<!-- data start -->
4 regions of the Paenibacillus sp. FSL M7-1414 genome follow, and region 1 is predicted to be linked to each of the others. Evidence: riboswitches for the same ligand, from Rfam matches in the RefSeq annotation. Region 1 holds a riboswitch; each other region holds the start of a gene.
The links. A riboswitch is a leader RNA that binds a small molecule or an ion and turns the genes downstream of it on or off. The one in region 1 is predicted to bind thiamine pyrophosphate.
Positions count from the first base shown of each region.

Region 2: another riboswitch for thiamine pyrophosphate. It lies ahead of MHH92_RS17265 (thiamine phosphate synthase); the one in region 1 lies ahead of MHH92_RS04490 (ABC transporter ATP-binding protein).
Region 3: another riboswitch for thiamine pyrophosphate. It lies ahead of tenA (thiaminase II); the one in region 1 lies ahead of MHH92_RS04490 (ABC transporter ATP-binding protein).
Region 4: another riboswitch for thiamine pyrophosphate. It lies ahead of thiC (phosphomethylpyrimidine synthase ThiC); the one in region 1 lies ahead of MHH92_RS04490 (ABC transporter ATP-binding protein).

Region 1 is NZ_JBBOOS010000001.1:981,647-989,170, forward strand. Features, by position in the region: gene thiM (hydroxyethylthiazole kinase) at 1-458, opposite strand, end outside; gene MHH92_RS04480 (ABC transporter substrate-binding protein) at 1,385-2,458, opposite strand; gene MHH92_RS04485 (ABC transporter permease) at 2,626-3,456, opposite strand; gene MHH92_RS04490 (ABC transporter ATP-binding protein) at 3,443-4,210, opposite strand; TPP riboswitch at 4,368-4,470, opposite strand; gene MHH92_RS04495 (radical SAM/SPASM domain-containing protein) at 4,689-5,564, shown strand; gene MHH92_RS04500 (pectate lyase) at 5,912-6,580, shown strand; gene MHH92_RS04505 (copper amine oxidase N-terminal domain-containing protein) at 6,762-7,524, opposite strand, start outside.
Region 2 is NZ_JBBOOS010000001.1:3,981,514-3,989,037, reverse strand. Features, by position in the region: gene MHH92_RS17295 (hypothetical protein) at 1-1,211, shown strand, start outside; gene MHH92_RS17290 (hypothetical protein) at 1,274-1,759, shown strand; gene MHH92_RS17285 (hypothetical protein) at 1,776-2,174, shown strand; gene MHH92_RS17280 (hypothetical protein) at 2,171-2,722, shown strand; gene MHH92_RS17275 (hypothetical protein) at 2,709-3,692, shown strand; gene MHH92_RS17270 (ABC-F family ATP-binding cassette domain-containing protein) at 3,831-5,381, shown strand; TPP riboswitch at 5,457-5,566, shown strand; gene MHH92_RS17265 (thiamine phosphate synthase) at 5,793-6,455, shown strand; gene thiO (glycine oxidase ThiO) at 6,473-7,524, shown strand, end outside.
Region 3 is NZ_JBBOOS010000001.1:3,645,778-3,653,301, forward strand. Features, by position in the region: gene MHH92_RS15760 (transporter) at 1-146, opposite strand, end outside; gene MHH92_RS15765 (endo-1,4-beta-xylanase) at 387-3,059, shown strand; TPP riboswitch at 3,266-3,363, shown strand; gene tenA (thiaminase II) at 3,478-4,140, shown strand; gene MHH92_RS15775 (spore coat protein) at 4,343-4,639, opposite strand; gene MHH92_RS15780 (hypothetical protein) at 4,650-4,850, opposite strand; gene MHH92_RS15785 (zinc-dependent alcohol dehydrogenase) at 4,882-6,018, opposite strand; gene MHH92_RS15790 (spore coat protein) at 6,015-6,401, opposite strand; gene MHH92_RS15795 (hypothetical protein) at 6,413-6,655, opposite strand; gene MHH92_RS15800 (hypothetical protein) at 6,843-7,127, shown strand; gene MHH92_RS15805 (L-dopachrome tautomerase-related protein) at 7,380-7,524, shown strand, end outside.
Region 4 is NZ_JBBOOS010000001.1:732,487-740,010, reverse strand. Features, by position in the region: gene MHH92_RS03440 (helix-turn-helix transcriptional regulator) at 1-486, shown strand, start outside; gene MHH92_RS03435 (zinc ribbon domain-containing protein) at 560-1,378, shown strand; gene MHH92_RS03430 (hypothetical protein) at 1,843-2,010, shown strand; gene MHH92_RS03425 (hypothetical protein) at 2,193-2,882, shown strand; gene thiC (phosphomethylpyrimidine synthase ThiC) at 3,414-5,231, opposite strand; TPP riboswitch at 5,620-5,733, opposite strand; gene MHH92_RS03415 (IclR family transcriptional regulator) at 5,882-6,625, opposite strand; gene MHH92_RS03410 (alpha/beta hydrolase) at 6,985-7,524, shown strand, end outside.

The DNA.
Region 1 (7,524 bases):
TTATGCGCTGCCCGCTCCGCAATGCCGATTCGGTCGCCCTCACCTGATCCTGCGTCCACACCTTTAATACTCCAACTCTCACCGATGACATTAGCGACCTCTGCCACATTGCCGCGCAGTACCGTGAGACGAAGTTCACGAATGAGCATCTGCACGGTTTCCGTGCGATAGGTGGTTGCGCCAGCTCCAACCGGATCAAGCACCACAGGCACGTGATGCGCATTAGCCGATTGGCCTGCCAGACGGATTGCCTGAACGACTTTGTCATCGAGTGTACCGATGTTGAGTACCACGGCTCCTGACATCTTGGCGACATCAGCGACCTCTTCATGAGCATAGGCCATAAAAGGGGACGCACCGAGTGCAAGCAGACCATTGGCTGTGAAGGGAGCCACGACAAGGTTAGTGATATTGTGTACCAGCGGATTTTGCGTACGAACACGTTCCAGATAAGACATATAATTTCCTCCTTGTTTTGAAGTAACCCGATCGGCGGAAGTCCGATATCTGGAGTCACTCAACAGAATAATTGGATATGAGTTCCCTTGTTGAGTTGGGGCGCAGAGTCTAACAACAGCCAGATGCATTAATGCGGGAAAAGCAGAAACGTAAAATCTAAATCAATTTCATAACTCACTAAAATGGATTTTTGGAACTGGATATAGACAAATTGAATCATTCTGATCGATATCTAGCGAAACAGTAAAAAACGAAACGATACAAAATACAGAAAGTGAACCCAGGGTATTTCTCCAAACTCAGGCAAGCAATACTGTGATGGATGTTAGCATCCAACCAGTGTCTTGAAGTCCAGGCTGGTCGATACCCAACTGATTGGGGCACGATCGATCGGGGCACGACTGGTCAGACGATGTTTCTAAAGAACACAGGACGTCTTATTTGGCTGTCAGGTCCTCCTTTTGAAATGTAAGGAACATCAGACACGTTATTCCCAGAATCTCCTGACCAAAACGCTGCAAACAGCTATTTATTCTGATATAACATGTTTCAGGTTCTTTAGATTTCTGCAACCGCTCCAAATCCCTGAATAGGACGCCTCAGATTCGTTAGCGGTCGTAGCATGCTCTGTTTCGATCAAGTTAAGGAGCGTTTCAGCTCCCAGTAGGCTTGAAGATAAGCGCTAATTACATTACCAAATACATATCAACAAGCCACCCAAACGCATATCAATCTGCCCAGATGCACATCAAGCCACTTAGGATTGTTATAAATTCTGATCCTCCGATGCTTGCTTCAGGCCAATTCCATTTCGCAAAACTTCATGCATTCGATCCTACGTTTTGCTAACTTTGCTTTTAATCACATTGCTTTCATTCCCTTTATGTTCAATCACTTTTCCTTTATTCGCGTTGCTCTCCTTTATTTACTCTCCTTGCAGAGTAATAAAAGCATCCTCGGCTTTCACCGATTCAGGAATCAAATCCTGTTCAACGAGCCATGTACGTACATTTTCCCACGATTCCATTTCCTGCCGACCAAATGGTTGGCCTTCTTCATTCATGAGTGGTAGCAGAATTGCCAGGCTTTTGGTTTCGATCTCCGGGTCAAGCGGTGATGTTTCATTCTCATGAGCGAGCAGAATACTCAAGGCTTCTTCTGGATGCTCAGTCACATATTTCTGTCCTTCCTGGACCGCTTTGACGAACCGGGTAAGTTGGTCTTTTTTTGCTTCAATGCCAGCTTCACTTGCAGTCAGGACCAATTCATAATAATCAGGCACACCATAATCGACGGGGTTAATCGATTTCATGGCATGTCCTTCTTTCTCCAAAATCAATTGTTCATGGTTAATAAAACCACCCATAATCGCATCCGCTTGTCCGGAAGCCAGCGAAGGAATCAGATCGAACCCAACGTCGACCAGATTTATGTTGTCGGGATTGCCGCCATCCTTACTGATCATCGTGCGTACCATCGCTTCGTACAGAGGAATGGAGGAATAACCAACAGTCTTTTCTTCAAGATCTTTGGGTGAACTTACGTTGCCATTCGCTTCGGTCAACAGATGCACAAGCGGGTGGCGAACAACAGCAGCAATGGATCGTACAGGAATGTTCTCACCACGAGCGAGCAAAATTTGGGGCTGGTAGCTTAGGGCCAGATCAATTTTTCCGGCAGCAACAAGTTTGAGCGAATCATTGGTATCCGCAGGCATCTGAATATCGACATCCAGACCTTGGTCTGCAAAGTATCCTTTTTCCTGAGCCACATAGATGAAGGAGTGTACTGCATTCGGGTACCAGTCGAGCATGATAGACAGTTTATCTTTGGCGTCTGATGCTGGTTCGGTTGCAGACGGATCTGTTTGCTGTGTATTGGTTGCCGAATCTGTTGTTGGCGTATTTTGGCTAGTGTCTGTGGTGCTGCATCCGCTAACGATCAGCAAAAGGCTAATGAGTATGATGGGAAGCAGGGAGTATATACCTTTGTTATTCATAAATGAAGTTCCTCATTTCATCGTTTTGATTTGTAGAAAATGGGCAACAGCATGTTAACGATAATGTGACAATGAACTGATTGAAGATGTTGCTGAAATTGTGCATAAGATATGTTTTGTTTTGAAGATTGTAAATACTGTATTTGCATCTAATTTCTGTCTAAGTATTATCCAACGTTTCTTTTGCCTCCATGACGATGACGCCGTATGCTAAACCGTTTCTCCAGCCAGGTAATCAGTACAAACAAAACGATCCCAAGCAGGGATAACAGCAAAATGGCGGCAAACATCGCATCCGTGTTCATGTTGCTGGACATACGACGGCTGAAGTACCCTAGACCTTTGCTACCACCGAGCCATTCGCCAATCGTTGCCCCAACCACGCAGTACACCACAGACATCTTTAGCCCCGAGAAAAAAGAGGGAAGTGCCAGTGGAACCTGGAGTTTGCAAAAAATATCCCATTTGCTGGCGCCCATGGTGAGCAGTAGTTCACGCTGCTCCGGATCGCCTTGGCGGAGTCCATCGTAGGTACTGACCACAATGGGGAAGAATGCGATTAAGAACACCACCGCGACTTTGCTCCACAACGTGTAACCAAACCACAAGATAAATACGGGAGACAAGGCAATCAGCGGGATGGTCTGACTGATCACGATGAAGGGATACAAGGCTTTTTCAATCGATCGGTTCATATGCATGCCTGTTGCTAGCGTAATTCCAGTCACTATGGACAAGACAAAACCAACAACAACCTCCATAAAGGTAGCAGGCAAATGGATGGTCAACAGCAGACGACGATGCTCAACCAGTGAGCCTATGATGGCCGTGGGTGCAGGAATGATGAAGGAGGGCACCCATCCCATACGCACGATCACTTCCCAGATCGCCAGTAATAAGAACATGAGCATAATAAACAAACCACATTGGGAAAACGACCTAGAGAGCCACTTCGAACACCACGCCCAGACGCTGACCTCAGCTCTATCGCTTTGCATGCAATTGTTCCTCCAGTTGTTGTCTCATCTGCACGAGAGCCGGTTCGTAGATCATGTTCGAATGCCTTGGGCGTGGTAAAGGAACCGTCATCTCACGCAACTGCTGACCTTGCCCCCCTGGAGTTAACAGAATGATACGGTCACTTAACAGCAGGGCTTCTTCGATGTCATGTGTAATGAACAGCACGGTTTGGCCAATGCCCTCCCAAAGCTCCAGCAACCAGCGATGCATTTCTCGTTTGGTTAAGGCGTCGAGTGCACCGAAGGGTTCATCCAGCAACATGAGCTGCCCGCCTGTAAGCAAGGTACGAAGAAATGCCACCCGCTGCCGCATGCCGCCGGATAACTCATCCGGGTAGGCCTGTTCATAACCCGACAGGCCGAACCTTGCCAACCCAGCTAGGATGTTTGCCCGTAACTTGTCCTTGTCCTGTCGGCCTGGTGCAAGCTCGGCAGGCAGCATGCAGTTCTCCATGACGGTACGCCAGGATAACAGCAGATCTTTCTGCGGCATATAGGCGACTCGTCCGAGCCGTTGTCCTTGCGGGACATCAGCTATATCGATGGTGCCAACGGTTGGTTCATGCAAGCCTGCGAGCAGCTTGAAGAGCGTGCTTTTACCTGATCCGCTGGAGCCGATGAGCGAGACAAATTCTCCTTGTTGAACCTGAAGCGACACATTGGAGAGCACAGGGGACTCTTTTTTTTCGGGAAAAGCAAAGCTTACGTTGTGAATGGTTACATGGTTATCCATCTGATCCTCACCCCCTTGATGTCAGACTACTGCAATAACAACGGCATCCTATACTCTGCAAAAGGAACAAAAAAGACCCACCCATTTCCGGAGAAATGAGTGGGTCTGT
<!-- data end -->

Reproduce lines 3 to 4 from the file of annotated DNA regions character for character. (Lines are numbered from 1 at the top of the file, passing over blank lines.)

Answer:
Positions count from the first base shown of each region.

Region 2: another riboswitch for thiamine pyrophosphate. It lies ahead of MHH92_RS17265 (thiamine phosphate synthase); the one in region 1 lies ahead of MHH92_RS04490 (ABC transporter ATP-binding protein).